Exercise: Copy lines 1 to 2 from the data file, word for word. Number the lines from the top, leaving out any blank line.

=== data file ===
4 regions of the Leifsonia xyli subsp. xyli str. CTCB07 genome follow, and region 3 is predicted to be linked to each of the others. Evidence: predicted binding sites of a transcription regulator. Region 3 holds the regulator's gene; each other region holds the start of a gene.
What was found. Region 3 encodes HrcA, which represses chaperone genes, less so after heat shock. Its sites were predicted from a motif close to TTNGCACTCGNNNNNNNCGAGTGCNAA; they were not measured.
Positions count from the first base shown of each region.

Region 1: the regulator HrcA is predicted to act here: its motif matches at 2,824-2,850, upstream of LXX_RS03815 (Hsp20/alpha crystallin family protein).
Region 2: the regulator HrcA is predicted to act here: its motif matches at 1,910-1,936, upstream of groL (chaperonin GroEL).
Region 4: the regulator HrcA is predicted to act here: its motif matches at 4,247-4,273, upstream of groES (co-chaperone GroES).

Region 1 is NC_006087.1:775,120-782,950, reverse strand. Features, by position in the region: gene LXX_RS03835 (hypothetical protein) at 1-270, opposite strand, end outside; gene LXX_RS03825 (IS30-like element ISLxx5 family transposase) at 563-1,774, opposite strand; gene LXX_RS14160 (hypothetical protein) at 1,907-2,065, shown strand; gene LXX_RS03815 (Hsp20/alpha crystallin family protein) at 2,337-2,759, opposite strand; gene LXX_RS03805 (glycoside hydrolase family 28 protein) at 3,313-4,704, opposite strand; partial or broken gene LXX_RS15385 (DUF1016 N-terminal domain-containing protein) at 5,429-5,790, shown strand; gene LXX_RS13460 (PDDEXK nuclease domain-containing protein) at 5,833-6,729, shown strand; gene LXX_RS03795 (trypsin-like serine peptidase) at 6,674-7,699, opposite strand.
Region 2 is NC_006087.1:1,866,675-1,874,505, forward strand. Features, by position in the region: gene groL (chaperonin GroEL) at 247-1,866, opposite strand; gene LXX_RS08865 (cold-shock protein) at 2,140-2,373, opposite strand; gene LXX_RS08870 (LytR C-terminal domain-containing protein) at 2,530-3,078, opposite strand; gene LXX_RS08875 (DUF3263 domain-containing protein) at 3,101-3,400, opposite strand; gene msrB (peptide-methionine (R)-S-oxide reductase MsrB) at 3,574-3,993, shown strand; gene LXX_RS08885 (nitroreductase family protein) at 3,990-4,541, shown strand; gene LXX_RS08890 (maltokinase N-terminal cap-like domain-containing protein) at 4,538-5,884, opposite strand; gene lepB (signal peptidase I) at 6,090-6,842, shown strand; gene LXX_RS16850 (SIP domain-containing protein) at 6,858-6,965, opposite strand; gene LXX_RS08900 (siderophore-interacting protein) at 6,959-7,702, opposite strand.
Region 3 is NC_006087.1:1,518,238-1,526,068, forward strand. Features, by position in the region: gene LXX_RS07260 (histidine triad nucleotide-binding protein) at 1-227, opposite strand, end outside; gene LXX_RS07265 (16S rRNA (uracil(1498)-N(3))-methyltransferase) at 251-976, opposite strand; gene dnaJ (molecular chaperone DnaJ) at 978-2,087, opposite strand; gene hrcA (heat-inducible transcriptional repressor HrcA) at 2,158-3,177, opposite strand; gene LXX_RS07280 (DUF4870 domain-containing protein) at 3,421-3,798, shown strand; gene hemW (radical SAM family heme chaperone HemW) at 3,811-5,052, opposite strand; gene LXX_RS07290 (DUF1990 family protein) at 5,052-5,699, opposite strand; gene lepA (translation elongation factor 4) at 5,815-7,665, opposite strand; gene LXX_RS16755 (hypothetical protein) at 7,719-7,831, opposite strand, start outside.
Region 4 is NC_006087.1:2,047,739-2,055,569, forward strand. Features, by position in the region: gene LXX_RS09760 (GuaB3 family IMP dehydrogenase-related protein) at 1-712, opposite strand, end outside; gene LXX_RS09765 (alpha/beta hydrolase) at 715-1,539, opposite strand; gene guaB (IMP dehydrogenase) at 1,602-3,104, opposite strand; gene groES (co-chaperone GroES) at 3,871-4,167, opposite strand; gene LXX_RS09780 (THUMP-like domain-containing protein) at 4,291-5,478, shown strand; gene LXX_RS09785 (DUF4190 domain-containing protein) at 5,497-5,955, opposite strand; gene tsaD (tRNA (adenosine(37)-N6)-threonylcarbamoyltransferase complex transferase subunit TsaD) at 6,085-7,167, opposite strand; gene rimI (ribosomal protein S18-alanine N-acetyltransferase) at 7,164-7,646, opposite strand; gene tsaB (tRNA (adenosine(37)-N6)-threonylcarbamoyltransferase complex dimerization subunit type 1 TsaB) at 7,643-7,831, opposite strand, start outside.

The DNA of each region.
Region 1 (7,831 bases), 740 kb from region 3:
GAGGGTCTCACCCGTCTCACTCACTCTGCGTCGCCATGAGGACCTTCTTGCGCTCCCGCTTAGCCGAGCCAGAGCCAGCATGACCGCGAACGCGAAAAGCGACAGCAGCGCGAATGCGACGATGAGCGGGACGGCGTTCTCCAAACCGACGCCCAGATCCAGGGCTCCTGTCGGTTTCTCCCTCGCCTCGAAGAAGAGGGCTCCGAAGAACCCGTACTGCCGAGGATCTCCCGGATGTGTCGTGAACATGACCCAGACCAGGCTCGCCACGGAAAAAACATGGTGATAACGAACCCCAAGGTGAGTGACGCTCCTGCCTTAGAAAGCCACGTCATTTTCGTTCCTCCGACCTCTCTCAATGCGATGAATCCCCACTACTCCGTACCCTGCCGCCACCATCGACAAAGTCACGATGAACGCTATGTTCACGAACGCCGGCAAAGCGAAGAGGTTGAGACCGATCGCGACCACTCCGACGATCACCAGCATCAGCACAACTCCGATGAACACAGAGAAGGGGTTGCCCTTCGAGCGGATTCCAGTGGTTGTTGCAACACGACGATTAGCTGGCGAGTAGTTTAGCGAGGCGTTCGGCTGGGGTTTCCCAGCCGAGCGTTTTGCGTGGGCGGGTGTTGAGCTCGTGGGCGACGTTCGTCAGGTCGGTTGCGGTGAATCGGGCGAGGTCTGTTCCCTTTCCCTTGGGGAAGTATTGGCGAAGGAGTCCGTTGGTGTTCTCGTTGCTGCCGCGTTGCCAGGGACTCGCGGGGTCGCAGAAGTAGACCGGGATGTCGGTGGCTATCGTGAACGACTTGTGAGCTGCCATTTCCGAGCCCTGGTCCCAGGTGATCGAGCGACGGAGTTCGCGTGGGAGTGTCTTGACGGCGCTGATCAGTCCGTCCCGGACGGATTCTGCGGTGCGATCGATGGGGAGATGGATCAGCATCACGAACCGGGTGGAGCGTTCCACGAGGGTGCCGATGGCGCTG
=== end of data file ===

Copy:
4 regions of the Leifsonia xyli subsp. xyli str. CTCB07 genome follow, and region 3 is predicted to be linked to each of the others. Evidence: predicted binding sites of a transcription regulator. Region 3 holds the regulator's gene; each other region holds the start of a gene.
What was found. Region 3 encodes HrcA, which represses chaperone genes, less so after heat shock. Its sites were predicted from a motif close to TTNGCACTCGNNNNNNNCGAGTGCNAA; they were not measured.